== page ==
where we crossed it was about two miles wide.4 Beyond it the ground was covered with fine sand supporting an abundance of reeds, tamarisks and scrub.
As we were moving across it towards the low banks of clay marking the foot of the glacis, I noticed moist soil at about six miles' distance from camp. It was clear proof of the presence of subsoil water here close to the surface, and on digging a well we found a plentiful supply at a depth of only three feet. It tasted perfectly fresh, far better than the water of the wells at Kum-kuduk and Yantak-kuduk. Considering the utterly barren nature of the hill range overlooking the whole valley, the comparative nearness of its crest, and the extremely scanty drainage which can ever descend from it in the short channels cut into its glacis, it appeared to me very unlikely that the water found here and at other points along the northern edge of the valley could have any other source than a flow of subsoil moisture fed from the head of the valley near Bésh-toghrak. The origin of this subterranean water-supply is an interesting question which will best be discussed later on in connexion with that of the hydrography of the ancient terminal basin of the Su-lo-ho farther east.5
The sand across which we moved became steadily coarser until we reached the gravel Sai below a line of low clay banks manifestly eroded by water, like the banks of a river. Here I noticed quite clearly an old track, distinct though only faintly impressed, coming from west-south-west. No footprints of wild camels were observed anywhere near it. It was the same track that Lai Singh and Afrâz-gul coming from their Camp 96 had traced for a much longer distance and found in places actually marked by small cairns. Their report, as recorded below, fully bore out the impression I gained here that it was a path which had first been trodden by men. Following the line of clay banks eastwards we soon lost the old track in a reed-covered depression. Beyond this we arrived, at a distance of about fourteen miles from Yantak-kuduk, at a bold Mesa, about eighty feet high, which had clearly been detached by erosion from a foot spur of the hill range projecting into the trough of the valley. I clambered with difficulty to the top, in order to fix the plane-table, and found, to my surprise, remains of dead tamarisk woods Considering the position, there could be no possible doubt about the antiquity of these remains. They suggest distinctly moister climatic conditions than those now prevailing ; for at that height neither subsoil water nor a surface flow could possibly account for the former growth of vegetation.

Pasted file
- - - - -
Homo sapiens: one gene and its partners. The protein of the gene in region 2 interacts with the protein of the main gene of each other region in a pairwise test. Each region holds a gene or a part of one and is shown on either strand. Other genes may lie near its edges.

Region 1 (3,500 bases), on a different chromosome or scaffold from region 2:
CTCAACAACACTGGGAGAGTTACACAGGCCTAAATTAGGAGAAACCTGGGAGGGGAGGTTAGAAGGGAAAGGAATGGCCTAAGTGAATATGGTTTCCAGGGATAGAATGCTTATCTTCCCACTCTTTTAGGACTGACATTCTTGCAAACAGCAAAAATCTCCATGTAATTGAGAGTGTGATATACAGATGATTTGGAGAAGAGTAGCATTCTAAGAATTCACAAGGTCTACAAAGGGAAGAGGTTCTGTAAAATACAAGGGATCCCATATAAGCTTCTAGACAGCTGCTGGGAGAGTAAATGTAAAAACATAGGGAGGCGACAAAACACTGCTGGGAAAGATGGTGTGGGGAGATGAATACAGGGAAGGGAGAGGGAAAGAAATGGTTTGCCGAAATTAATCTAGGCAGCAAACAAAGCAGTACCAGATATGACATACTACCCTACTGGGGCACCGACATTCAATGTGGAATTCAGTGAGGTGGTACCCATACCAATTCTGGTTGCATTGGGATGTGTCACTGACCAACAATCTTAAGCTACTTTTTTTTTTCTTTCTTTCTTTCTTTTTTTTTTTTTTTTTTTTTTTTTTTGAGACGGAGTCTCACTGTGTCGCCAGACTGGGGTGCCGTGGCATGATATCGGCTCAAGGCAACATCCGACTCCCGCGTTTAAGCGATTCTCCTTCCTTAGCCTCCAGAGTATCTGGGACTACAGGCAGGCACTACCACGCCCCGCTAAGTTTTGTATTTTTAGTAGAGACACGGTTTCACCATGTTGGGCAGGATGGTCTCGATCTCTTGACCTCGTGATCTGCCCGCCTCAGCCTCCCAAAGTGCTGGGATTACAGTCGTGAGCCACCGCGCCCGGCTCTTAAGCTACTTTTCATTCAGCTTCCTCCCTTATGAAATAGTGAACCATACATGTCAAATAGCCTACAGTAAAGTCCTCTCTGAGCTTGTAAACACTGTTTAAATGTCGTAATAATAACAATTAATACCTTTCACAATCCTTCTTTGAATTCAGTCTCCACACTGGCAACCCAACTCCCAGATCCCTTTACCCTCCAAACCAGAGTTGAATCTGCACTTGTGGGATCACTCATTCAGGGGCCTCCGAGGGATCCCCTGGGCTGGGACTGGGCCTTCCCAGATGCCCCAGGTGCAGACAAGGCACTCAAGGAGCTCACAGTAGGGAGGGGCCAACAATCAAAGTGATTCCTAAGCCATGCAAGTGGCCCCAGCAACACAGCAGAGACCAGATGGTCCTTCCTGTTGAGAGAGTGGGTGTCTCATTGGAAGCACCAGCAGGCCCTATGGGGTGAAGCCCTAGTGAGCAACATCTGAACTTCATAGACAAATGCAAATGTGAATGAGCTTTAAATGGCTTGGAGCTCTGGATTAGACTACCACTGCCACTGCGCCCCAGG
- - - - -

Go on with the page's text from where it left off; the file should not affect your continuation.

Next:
From the top of the Mesa I noticed ground which looked as if it might hold patches of open water. So I turned now to the east-south-east, and after about two and a half miles' march across reed-beds reached a salt bog extending for a considerable distance in the same direction. It was fully seventy yards wide where we skirted it near its western extremity. The salt-encrusted soil immediately to the north of it proved water-logged below the surface, and it was with some difficulty that we extricated the camels which were foundering on the treacherous ground. The presence of this well-defined marsh-bed close to the foot of the low and utterly barren outer hill range of the Pei-shan distinctly pointed to a considerable flow of subterranean drainage from the head of the valley eastwards. After another mile's march over light sand we pitched camp and found water at a depth of only four feet, which, though tasting slightly brackish, was yet drinkable. The well passed through a thin layer of shôr embedded in fine sand.
Next morning we moved east-north-east in the face of a bitterly cold wind from the same direction, and passed over ground mostly covered with hard salt-impregnated clay. After a march
4 Owing to a mistake in the compilation of our several routes the symbols indicating the shôr-covered ground passed on my route north of Kum-kuduk, as well as that of the well dug beyond it, have been shown in Map No. 35. A. 4 about
two miles too far northward.
5 See below, pp. 334 sqq•
6 The piece Kum. 03 (see List at end of section) is a specimen of this wood ; see also above, p. 320, C. cvi. 03.